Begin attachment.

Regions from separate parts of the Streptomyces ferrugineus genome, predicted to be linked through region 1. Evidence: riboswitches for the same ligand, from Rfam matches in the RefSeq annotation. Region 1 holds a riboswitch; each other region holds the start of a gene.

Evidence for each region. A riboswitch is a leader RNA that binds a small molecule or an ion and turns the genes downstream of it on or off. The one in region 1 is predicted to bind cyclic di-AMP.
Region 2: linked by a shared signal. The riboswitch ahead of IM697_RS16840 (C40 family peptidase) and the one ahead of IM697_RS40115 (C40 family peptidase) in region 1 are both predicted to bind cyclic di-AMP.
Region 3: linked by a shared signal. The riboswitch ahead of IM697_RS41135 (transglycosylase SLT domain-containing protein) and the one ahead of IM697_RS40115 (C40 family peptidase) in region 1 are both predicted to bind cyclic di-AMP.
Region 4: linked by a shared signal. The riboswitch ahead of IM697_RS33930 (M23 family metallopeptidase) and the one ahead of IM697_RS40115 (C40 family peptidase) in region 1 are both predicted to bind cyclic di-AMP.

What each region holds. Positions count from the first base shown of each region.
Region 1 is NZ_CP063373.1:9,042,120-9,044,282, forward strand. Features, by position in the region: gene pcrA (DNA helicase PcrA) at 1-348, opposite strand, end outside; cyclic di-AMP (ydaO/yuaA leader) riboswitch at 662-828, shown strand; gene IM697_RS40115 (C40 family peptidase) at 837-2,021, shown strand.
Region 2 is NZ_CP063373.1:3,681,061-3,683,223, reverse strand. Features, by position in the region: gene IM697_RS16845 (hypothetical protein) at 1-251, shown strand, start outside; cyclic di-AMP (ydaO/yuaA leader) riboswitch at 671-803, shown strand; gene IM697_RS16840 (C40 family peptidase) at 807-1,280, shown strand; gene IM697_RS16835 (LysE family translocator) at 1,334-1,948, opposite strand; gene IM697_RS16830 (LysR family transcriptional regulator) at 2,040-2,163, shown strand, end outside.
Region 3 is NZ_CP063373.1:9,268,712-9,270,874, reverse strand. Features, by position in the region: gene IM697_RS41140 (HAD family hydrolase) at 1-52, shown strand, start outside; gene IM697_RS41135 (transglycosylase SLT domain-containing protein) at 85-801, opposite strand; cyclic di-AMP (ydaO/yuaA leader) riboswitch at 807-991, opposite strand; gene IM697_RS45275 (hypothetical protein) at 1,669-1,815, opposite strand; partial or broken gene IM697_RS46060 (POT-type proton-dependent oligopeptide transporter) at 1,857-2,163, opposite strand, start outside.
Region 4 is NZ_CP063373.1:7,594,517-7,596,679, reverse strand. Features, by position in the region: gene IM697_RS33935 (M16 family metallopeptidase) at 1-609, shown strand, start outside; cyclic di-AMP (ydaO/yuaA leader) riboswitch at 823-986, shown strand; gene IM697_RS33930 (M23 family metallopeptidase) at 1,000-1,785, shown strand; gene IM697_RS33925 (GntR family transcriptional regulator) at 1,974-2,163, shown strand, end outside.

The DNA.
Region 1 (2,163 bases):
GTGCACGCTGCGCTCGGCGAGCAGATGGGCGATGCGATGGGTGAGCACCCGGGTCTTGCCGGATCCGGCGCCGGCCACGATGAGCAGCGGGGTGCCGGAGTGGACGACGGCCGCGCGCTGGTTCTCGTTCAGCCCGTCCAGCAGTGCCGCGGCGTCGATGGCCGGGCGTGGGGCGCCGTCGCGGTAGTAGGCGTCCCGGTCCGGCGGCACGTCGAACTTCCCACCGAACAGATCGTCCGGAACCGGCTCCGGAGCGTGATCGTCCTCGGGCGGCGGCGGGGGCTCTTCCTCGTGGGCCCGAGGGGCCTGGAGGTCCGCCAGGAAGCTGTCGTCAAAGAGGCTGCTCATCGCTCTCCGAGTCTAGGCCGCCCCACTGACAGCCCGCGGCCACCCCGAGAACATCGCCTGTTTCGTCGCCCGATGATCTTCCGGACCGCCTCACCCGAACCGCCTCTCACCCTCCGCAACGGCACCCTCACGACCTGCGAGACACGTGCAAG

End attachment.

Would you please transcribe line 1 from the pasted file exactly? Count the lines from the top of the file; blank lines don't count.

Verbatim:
Regions from separate parts of the Streptomyces ferrugineus genome, predicted to be linked through region 1. Evidence: riboswitches for the same ligand, from Rfam matches in the RefSeq annotation. Region 1 holds a riboswitch; each other region holds the start of a gene.